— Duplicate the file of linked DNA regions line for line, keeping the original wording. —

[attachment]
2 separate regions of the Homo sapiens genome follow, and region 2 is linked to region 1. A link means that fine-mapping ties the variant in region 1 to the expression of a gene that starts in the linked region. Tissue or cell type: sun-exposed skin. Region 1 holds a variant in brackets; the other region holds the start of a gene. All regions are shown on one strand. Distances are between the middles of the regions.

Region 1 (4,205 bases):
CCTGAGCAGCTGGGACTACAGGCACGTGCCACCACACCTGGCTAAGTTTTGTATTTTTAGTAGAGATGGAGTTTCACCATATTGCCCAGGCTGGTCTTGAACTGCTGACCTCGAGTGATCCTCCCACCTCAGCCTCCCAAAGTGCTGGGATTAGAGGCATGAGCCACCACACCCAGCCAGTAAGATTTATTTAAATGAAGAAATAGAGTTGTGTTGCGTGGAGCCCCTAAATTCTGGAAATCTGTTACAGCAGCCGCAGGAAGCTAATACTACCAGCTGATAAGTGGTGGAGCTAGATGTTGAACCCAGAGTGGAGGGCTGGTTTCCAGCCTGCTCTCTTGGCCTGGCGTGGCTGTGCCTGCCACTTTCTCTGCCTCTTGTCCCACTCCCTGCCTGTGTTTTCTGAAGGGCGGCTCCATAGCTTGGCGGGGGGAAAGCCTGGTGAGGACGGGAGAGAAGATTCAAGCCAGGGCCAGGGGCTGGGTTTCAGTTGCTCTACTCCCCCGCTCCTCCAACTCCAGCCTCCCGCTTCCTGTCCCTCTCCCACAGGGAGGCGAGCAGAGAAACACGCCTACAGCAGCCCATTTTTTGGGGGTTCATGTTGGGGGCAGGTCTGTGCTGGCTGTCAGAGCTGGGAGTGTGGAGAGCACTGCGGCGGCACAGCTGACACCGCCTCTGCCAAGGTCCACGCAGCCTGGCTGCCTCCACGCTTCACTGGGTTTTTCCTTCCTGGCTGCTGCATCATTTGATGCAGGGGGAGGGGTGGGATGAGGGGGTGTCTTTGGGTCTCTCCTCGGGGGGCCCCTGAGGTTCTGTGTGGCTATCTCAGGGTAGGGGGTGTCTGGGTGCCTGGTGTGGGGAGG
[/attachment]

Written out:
2 separate regions of the Homo sapiens genome follow, and region 2 is linked to region 1. A link means that fine-mapping ties the variant in region 1 to the expression of a gene that starts in the linked region. Tissue or cell type: sun-exposed skin. Region 1 holds a variant in brackets; the other region holds the start of a gene. All regions are shown on one strand. Distances are between the middles of the regions.

Region 1 (4,205 bases):
CCTGAGCAGCTGGGACTACAGGCACGTGCCACCACACCTGGCTAAGTTTTGTATTTTTAGTAGAGATGGAGTTTCACCATATTGCCCAGGCTGGTCTTGAACTGCTGACCTCGAGTGATCCTCCCACCTCAGCCTCCCAAAGTGCTGGGATTAGAGGCATGAGCCACCACACCCAGCCAGTAAGATTTATTTAAATGAAGAAATAGAGTTGTGTTGCGTGGAGCCCCTAAATTCTGGAAATCTGTTACAGCAGCCGCAGGAAGCTAATACTACCAGCTGATAAGTGGTGGAGCTAGATGTTGAACCCAGAGTGGAGGGCTGGTTTCCAGCCTGCTCTCTTGGCCTGGCGTGGCTGTGCCTGCCACTTTCTCTGCCTCTTGTCCCACTCCCTGCCTGTGTTTTCTGAAGGGCGGCTCCATAGCTTGGCGGGGGGAAAGCCTGGTGAGGACGGGAGAGAAGATTCAAGCCAGGGCCAGGGGCTGGGTTTCAGTTGCTCTACTCCCCCGCTCCTCCAACTCCAGCCTCCCGCTTCCTGTCCCTCTCCCACAGGGAGGCGAGCAGAGAAACACGCCTACAGCAGCCCATTTTTTGGGGGTTCATGTTGGGGGCAGGTCTGTGCTGGCTGTCAGAGCTGGGAGTGTGGAGAGCACTGCGGCGGCACAGCTGACACCGCCTCTGCCAAGGTCCACGCAGCCTGGCTGCCTCCACGCTTCACTGGGTTTTTCCTTCCTGGCTGCTGCATCATTTGATGCAGGGGGAGGGGTGGGATGAGGGGGTGTCTTTGGGTCTCTCCTCGGGGGGCCCCTGAGGTTCTGTGTGGCTATCTCAGGGTAGGGGGTGTCTGGGTGCCTGGTGTGGGGAGG